Have yourself a mentally healthy Christmas
10th December 2020 | By: Nicola, Parent Champion at the Anna Freud Centre
One of our Parent Champions gives some tips on how to manage the Christmas season during the coronavirus pandemic.
Christmas is fast approaching and, with lockdown restrictions continuing, this year’s festivities will almost certainly feel different to those which have come before. There is still so much uncertainty around the pandemic, and many of us will continue to struggle as we have done throughout much of 2020.
While we will have some opportunity to celebrate with family members following the new guidelines, there is clearly the need for caution. For many families, there is the continuing vulnerability of those who are already in poor health. There is the fear of putting their health at risk at this time, and this adds to the anxiety which many people are feeling right now.
So, what tips would I give to help plan for a safe, comfortable and healthy festive period?
1. Keeping an eye on the finances
When I was a child, the biggest cause of arguments around Christmas time was financial worries. My parents would over-stretch themselves to get us presents. This would, in turn, create severe stress and conflict within the home. As a child, I would rather have had a happy Christmas full of love, than presents to open.
So, remember not to stretch your finances. Set a budget and try to stick within it. If you have suffered financially as a result of the pandemic, be realistic about what you can buy this year (and don’t be tempted to take out loans). Be sensible and give your children the gift of love. My Christmas memories aren’t happy ones. Make happy memories with your children.
2. Working together as a family
With the Government restrictions around coronavirus, you may be feeling isolated from family members because of pressure to ‘choose’ which households to celebrate with. The key here is to try not to take all of this too personally or allow it to create conflict. If this is difficult for you, it may well be difficult for them too. Keep working together as a family and respect each other’s decisions.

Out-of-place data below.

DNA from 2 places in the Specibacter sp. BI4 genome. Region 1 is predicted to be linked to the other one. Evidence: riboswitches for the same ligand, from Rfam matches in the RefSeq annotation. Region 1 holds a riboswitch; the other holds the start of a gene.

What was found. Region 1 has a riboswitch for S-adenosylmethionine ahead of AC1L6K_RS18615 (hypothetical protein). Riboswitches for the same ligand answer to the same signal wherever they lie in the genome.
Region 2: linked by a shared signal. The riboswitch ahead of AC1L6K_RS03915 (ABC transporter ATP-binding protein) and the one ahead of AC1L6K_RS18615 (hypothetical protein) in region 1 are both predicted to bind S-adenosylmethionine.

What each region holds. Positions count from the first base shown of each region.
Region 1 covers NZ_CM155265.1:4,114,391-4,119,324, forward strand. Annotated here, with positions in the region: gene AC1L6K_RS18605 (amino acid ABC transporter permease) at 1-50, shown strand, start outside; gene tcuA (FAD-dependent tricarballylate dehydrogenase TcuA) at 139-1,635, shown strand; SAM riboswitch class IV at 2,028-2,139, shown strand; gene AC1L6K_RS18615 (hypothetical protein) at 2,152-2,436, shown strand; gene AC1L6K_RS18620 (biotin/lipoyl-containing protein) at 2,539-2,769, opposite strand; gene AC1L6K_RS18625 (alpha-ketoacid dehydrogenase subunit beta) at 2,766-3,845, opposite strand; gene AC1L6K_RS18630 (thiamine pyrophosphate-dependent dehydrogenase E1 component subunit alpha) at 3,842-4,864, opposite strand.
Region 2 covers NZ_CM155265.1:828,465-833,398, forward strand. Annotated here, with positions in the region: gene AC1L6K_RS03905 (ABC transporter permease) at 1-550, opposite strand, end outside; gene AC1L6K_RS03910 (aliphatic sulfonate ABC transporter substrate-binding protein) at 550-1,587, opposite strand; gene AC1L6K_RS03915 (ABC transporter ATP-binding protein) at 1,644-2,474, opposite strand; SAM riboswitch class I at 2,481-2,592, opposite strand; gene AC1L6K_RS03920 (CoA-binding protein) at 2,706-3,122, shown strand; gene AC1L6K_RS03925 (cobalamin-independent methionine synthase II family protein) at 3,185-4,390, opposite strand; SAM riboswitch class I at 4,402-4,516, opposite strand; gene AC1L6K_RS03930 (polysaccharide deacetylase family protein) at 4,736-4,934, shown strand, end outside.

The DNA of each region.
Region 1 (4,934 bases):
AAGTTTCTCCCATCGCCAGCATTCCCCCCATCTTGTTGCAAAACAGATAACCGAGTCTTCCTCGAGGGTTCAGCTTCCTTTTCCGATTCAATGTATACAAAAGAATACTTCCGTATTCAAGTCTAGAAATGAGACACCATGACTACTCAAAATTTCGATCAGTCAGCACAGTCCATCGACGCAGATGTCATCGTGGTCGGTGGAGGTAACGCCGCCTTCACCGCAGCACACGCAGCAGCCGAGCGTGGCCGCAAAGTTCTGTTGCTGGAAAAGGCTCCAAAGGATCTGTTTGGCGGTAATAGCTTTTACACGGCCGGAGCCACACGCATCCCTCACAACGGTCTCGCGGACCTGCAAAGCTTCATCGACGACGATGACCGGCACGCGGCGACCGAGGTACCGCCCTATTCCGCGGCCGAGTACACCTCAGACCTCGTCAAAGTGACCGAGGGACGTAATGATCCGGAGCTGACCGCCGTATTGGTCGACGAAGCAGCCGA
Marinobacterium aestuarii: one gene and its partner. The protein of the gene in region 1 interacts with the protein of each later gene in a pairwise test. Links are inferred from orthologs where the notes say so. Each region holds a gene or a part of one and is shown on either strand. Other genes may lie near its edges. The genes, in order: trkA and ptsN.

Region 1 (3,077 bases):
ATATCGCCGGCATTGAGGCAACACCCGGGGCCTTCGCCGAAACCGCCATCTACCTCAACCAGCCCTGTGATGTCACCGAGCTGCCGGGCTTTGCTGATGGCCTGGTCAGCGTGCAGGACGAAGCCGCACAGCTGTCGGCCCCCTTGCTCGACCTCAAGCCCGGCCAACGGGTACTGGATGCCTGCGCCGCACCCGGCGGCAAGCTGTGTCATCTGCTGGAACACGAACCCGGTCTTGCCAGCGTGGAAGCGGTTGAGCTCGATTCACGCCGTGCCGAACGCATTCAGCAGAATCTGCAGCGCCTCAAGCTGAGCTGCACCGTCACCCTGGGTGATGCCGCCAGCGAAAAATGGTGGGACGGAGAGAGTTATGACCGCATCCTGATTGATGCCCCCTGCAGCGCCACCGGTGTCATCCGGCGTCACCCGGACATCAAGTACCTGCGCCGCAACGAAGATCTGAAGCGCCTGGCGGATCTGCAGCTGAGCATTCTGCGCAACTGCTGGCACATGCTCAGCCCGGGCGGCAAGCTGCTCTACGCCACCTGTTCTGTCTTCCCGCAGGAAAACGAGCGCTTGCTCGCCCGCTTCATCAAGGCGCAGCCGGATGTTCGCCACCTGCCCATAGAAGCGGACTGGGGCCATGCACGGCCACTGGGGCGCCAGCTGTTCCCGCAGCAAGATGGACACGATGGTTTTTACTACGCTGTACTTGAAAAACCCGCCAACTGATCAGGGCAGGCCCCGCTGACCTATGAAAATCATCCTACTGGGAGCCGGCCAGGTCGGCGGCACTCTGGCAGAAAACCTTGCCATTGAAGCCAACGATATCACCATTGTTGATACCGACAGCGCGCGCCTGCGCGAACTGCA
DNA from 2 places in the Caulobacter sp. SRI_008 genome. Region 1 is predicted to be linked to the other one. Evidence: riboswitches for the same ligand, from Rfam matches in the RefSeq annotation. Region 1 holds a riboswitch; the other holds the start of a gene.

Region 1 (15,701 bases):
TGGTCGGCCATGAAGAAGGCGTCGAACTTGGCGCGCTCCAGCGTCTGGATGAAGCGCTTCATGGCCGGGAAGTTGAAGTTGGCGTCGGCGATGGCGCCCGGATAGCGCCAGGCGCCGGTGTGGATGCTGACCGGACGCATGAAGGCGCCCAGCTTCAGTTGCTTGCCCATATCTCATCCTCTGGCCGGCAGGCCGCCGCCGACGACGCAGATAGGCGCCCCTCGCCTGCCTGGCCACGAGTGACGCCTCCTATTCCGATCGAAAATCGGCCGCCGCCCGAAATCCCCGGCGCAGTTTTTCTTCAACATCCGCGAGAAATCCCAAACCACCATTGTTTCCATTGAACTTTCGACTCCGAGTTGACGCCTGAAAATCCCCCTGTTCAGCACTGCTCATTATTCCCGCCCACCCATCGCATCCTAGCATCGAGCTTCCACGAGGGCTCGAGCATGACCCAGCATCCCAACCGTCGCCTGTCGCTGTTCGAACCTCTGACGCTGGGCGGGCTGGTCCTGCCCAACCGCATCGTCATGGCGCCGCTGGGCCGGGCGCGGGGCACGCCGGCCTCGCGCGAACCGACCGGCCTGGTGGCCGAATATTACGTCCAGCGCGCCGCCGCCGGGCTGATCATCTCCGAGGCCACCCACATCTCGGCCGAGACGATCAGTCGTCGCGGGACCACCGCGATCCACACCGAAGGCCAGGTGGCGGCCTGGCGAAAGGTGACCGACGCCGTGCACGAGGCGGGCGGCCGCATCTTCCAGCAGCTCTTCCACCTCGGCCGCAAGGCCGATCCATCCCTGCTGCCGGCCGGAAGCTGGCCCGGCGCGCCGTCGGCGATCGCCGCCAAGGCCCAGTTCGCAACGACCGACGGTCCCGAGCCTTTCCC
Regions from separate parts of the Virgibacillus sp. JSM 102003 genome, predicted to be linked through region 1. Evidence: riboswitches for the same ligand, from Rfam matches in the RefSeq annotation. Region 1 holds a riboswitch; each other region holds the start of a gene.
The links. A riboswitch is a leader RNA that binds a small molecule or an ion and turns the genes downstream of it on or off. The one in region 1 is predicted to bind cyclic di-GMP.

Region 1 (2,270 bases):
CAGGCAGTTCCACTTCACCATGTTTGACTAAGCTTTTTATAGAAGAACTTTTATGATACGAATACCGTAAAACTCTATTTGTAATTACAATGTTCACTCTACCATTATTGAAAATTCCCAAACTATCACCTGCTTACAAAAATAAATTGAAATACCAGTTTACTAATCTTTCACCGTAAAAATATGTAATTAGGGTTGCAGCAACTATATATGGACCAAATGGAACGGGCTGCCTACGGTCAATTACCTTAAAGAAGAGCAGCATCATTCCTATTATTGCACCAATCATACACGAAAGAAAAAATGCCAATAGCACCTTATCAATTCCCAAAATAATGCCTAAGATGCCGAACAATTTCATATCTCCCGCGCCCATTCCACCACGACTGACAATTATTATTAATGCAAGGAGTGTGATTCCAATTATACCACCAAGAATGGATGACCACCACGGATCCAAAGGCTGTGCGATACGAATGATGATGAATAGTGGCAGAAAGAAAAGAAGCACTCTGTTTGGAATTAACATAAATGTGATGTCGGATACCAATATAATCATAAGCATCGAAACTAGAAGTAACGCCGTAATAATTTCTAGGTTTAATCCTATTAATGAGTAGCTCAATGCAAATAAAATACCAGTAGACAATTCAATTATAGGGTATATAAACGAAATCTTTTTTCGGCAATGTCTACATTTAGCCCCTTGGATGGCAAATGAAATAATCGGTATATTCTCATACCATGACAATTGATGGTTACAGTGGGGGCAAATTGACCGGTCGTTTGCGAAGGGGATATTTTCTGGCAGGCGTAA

Look forward to spending time together in other ways and at other times (including future Christmases!), when we can be together again.
3. Keeping each other safe
The rules about staying safe during the pandemic apply just as much at Christmas. If you are wondering about bringing two households together during the festivities, and particularly if anyone is in a vulnerable group, remind yourself of what precautions you have been taking up until now. Also, look again at the guidelines with regards to washing hands, social distancing and mask wearing so as to minimise the risk.
Again, communicate openly about how you will manage this. It may be that the loved one you are concerned about is worried too, but doesn’t want to say for fear of offending others. Be honest with each other. You may even decide to celebrate later, in a different way, when the restrictions have been eased.
4. Coping on your own
For those of us who don’t have others around, Christmas can be an especially lonely time. The coronavirus restrictions may make you feel even more isolated. Remember, Christmas is just once a year and very soon it will be behind us. Try and keep busy by joining online forums, hobby clubs, neighbourhood groups, listening to podcasts or writing blogs.
Try to be positive and think about the changes that you could maybe bring to others who are in the same position as you. Don’t let this single day out of 365 affect your mental health.
5. Staying healthy
Christmas can be a time for gluttony, as we all know! However, there is a strong link between what you consume and your mental health. So, while this time of year is definitely one of delicious food and drink, remember ‘everything in moderation’. So many of us face guilt after Christmas, and this can lead to poor self-image and self-esteem.
If you are feeling particularly stressed at this time of year, also try to limit the amount of alcohol that you drink. Excess alcohol and poor mental health is not a good mix either. Look after yourself, and stay healthy.
6. Reaching out
Finally, don’t feel that you are alone. If you need help, reach out to those who you trust. There are also many resources available with further advice and support, including the Anna Freud Centre’s self-care page.
I wish you all a happy and safe Christmas. This year will certainly be different to those which have come before, but let’s make of it what we can. Your happiness, health and safety are paramount, and this is the most precious gift we can all wish for.
Our urgent help page features organisations and services that offer help and support for young people 24/7. Our self-care page has over 90 self-care strategies that young people have said help them when they are feeling low or anxious.